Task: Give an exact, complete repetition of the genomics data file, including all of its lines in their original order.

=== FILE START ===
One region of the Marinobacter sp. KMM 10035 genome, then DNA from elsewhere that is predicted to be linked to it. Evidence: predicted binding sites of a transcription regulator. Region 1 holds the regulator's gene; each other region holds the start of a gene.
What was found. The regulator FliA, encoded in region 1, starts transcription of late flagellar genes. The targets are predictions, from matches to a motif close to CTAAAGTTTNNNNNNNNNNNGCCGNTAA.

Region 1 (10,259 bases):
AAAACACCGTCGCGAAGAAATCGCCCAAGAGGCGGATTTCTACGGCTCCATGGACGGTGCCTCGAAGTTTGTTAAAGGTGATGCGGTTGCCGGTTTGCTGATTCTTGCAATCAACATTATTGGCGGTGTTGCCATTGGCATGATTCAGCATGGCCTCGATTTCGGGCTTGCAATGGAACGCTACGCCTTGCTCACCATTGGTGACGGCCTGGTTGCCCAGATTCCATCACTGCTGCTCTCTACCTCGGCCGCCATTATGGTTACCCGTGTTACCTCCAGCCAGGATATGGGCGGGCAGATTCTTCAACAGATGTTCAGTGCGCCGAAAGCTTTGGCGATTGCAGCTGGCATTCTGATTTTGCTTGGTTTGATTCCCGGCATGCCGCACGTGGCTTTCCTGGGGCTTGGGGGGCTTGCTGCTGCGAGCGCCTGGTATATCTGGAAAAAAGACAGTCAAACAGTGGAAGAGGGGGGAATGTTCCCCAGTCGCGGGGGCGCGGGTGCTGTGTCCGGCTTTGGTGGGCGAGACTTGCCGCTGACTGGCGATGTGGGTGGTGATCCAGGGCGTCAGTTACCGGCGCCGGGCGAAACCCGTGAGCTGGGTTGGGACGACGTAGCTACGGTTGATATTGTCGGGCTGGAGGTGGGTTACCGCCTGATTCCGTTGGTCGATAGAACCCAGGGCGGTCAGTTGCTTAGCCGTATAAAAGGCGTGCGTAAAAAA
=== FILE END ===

One region of the Marinobacter sp. KMM 10035 genome, then DNA from elsewhere that is predicted to be linked to it. Evidence: predicted binding sites of a transcription regulator. Region 1 holds the regulator's gene; each other region holds the start of a gene.
What was found. The regulator FliA, encoded in region 1, starts transcription of late flagellar genes. The targets are predictions, from matches to a motif close to CTAAAGTTTNNNNNNNNNNNGCCGNTAA.

Region 1 (10,259 bases):
AAAACACCGTCGCGAAGAAATCGCCCAAGAGGCGGATTTCTACGGCTCCATGGACGGTGCCTCGAAGTTTGTTAAAGGTGATGCGGTTGCCGGTTTGCTGATTCTTGCAATCAACATTATTGGCGGTGTTGCCATTGGCATGATTCAGCATGGCCTCGATTTCGGGCTTGCAATGGAACGCTACGCCTTGCTCACCATTGGTGACGGCCTGGTTGCCCAGATTCCATCACTGCTGCTCTCTACCTCGGCCGCCATTATGGTTACCCGTGTTACCTCCAGCCAGGATATGGGCGGGCAGATTCTTCAACAGATGTTCAGTGCGCCGAAAGCTTTGGCGATTGCAGCTGGCATTCTGATTTTGCTTGGTTTGATTCCCGGCATGCCGCACGTGGCTTTCCTGGGGCTTGGGGGGCTTGCTGCTGCGAGCGCCTGGTATATCTGGAAAAAAGACAGTCAAACAGTGGAAGAGGGGGGAATGTTCCCCAGTCGCGGGGGCGCGGGTGCTGTGTCCGGCTTTGGTGGGCGAGACTTGCCGCTGACTGGCGATGTGGGTGGTGATCCAGGGCGTCAGTTACCGGCGCCGGGCGAAACCCGTGAGCTGGGTTGGGACGACGTAGCTACGGTTGATATTGTCGGGCTGGAGGTGGGTTACCGCCTGATTCCGTTGGTCGATAGAACCCAGGGCGGTCAGTTGCTTAGCCGTATAAAAGGCGTGCGTAAAAAA